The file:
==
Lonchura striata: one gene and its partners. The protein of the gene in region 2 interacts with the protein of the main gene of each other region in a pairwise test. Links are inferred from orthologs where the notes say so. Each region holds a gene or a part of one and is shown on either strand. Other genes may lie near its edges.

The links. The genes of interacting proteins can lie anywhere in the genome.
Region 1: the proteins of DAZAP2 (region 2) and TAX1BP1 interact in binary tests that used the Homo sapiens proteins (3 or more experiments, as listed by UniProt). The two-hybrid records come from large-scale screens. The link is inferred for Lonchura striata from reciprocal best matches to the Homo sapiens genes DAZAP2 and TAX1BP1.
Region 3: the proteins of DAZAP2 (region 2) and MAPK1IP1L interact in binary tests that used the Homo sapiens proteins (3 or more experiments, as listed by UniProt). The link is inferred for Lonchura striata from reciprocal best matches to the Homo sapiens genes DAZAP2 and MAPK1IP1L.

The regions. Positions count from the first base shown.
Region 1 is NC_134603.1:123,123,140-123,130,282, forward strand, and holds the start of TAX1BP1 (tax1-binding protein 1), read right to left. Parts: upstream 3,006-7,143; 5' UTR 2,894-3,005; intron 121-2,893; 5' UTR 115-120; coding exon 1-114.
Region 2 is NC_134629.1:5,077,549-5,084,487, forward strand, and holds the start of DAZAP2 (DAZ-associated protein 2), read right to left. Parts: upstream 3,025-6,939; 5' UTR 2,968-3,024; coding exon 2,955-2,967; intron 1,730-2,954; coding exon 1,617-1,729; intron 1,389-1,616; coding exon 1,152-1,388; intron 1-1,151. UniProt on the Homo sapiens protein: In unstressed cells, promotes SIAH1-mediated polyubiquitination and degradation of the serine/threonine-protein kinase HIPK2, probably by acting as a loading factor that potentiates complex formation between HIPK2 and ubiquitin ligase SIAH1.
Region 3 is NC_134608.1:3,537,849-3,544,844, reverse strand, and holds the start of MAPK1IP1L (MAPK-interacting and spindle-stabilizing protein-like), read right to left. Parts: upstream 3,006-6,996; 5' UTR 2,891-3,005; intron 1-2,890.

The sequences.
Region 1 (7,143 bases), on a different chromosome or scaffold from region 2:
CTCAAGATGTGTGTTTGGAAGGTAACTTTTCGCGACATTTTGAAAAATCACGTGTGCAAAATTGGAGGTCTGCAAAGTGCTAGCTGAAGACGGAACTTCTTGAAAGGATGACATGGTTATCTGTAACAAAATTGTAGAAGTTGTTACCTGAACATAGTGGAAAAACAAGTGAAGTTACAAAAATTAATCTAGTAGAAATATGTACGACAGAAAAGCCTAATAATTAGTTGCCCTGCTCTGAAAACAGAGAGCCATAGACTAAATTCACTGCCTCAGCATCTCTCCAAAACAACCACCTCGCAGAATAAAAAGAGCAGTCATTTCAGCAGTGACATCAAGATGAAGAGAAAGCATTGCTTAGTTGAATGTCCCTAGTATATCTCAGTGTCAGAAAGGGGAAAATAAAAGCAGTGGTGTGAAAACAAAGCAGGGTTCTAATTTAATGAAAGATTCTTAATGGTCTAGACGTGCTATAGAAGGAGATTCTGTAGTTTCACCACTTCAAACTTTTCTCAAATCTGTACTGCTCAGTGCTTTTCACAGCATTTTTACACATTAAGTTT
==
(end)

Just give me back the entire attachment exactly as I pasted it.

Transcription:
Lonchura striata: one gene and its partners. The protein of the gene in region 2 interacts with the protein of the main gene of each other region in a pairwise test. Links are inferred from orthologs where the notes say so. Each region holds a gene or a part of one and is shown on either strand. Other genes may lie near its edges.

The links. The genes of interacting proteins can lie anywhere in the genome.
Region 1: the proteins of DAZAP2 (region 2) and TAX1BP1 interact in binary tests that used the Homo sapiens proteins (3 or more experiments, as listed by UniProt). The two-hybrid records come from large-scale screens. The link is inferred for Lonchura striata from reciprocal best matches to the Homo sapiens genes DAZAP2 and TAX1BP1.
Region 3: the proteins of DAZAP2 (region 2) and MAPK1IP1L interact in binary tests that used the Homo sapiens proteins (3 or more experiments, as listed by UniProt). The link is inferred for Lonchura striata from reciprocal best matches to the Homo sapiens genes DAZAP2 and MAPK1IP1L.

The regions. Positions count from the first base shown.
Region 1 is NC_134603.1:123,123,140-123,130,282, forward strand, and holds the start of TAX1BP1 (tax1-binding protein 1), read right to left. Parts: upstream 3,006-7,143; 5' UTR 2,894-3,005; intron 121-2,893; 5' UTR 115-120; coding exon 1-114.
Region 2 is NC_134629.1:5,077,549-5,084,487, forward strand, and holds the start of DAZAP2 (DAZ-associated protein 2), read right to left. Parts: upstream 3,025-6,939; 5' UTR 2,968-3,024; coding exon 2,955-2,967; intron 1,730-2,954; coding exon 1,617-1,729; intron 1,389-1,616; coding exon 1,152-1,388; intron 1-1,151. UniProt on the Homo sapiens protein: In unstressed cells, promotes SIAH1-mediated polyubiquitination and degradation of the serine/threonine-protein kinase HIPK2, probably by acting as a loading factor that potentiates complex formation between HIPK2 and ubiquitin ligase SIAH1.
Region 3 is NC_134608.1:3,537,849-3,544,844, reverse strand, and holds the start of MAPK1IP1L (MAPK-interacting and spindle-stabilizing protein-like), read right to left. Parts: upstream 3,006-6,996; 5' UTR 2,891-3,005; intron 1-2,890.

The sequences.
Region 1 (7,143 bases), on a different chromosome or scaffold from region 2:
CTCAAGATGTGTGTTTGGAAGGTAACTTTTCGCGACATTTTGAAAAATCACGTGTGCAAAATTGGAGGTCTGCAAAGTGCTAGCTGAAGACGGAACTTCTTGAAAGGATGACATGGTTATCTGTAACAAAATTGTAGAAGTTGTTACCTGAACATAGTGGAAAAACAAGTGAAGTTACAAAAATTAATCTAGTAGAAATATGTACGACAGAAAAGCCTAATAATTAGTTGCCCTGCTCTGAAAACAGAGAGCCATAGACTAAATTCACTGCCTCAGCATCTCTCCAAAACAACCACCTCGCAGAATAAAAAGAGCAGTCATTTCAGCAGTGACATCAAGATGAAGAGAAAGCATTGCTTAGTTGAATGTCCCTAGTATATCTCAGTGTCAGAAAGGGGAAAATAAAAGCAGTGGTGTGAAAACAAAGCAGGGTTCTAATTTAATGAAAGATTCTTAATGGTCTAGACGTGCTATAGAAGGAGATTCTGTAGTTTCACCACTTCAAACTTTTCTCAAATCTGTACTGCTCAGTGCTTTTCACAGCATTTTTACACATTAAGTTT